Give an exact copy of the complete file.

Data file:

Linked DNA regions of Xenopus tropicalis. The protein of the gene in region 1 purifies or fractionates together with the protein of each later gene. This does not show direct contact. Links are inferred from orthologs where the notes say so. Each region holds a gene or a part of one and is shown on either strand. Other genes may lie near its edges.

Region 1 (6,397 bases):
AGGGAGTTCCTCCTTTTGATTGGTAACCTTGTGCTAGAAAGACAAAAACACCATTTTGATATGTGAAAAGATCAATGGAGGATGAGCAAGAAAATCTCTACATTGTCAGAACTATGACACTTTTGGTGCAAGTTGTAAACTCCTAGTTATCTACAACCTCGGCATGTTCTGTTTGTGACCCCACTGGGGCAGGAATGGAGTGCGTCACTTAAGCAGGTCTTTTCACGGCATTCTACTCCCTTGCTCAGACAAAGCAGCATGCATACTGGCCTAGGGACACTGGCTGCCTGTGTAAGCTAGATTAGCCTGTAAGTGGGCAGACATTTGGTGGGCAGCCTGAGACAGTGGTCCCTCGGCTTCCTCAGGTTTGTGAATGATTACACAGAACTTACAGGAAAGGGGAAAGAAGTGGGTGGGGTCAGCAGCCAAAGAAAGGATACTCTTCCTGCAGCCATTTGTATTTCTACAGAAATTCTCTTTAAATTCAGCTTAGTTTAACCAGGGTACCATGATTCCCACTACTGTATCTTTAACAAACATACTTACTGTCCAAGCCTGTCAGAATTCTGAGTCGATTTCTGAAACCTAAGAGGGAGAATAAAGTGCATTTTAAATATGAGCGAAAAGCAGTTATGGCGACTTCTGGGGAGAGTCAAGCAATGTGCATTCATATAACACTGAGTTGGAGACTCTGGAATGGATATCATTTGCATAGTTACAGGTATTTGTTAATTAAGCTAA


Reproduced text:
Linked DNA regions of Xenopus tropicalis. The protein of the gene in region 1 purifies or fractionates together with the protein of each later gene. This does not show direct contact. Links are inferred from orthologs where the notes say so. Each region holds a gene or a part of one and is shown on either strand. Other genes may lie near its edges.

Region 1 (6,397 bases):
AGGGAGTTCCTCCTTTTGATTGGTAACCTTGTGCTAGAAAGACAAAAACACCATTTTGATATGTGAAAAGATCAATGGAGGATGAGCAAGAAAATCTCTACATTGTCAGAACTATGACACTTTTGGTGCAAGTTGTAAACTCCTAGTTATCTACAACCTCGGCATGTTCTGTTTGTGACCCCACTGGGGCAGGAATGGAGTGCGTCACTTAAGCAGGTCTTTTCACGGCATTCTACTCCCTTGCTCAGACAAAGCAGCATGCATACTGGCCTAGGGACACTGGCTGCCTGTGTAAGCTAGATTAGCCTGTAAGTGGGCAGACATTTGGTGGGCAGCCTGAGACAGTGGTCCCTCGGCTTCCTCAGGTTTGTGAATGATTACACAGAACTTACAGGAAAGGGGAAAGAAGTGGGTGGGGTCAGCAGCCAAAGAAAGGATACTCTTCCTGCAGCCATTTGTATTTCTACAGAAATTCTCTTTAAATTCAGCTTAGTTTAACCAGGGTACCATGATTCCCACTACTGTATCTTTAACAAACATACTTACTGTCCAAGCCTGTCAGAATTCTGAGTCGATTTCTGAAACCTAAGAGGGAGAATAAAGTGCATTTTAAATATGAGCGAAAAGCAGTTATGGCGACTTCTGGGGAGAGTCAAGCAATGTGCATTCATATAACACTGAGTTGGAGACTCTGGAATGGATATCATTTGCATAGTTACAGGTATTTGTTAATTAAGCTAA